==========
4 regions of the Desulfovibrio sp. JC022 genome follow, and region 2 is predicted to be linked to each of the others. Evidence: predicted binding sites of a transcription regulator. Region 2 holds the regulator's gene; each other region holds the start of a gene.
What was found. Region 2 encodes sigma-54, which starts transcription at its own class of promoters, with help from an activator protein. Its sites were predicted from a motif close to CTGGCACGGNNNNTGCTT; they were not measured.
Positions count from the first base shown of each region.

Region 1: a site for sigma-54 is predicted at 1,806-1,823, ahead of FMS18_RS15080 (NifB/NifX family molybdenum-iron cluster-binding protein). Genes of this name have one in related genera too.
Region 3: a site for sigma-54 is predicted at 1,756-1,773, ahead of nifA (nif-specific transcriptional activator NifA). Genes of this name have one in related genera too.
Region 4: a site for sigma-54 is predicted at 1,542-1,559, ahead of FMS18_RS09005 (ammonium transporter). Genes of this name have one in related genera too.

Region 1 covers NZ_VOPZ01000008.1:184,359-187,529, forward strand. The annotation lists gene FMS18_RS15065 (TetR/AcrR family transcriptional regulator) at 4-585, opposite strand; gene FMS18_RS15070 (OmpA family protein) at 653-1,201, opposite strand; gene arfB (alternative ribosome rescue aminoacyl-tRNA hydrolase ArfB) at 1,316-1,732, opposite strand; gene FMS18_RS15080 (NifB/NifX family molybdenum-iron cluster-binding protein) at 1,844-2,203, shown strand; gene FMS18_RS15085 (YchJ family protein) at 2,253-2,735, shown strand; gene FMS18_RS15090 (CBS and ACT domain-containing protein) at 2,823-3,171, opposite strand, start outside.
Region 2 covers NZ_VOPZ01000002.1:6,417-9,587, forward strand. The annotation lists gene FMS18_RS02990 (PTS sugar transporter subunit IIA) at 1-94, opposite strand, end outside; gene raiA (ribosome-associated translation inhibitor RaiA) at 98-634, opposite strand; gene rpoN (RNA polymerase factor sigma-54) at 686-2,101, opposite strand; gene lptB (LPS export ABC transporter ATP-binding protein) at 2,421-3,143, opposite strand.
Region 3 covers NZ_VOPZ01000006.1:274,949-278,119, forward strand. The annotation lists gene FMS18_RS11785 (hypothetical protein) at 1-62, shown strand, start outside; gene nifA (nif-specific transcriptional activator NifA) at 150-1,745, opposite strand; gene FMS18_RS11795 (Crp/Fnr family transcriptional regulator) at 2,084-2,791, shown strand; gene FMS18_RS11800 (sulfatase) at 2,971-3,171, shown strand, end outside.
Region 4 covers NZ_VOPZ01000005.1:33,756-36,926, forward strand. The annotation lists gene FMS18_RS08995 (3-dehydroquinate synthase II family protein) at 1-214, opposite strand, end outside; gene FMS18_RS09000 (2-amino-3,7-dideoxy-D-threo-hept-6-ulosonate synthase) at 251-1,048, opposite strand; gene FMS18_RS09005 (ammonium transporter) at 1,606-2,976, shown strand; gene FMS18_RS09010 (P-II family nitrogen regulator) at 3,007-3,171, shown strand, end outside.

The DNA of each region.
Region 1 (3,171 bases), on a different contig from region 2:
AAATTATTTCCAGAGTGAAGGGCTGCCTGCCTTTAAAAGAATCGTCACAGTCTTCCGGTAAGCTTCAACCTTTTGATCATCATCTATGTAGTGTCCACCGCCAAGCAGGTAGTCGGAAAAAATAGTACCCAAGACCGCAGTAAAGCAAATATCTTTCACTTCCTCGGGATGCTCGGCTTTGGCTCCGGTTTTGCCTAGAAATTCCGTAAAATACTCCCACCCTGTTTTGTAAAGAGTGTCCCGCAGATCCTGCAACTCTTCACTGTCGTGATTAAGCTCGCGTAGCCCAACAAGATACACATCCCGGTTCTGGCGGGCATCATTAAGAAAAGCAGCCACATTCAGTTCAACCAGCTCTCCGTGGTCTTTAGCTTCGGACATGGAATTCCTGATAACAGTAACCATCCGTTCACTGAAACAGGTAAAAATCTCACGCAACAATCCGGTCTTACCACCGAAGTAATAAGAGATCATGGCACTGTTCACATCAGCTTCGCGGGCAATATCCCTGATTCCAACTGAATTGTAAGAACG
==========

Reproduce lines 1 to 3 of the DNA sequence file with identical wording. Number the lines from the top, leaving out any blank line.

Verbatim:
4 regions of the Desulfovibrio sp. JC022 genome follow, and region 2 is predicted to be linked to each of the others. Evidence: predicted binding sites of a transcription regulator. Region 2 holds the regulator's gene; each other region holds the start of a gene.
What was found. Region 2 encodes sigma-54, which starts transcription at its own class of promoters, with help from an activator protein. Its sites were predicted from a motif close to CTGGCACGGNNNNTGCTT; they were not measured.
Positions count from the first base shown of each region.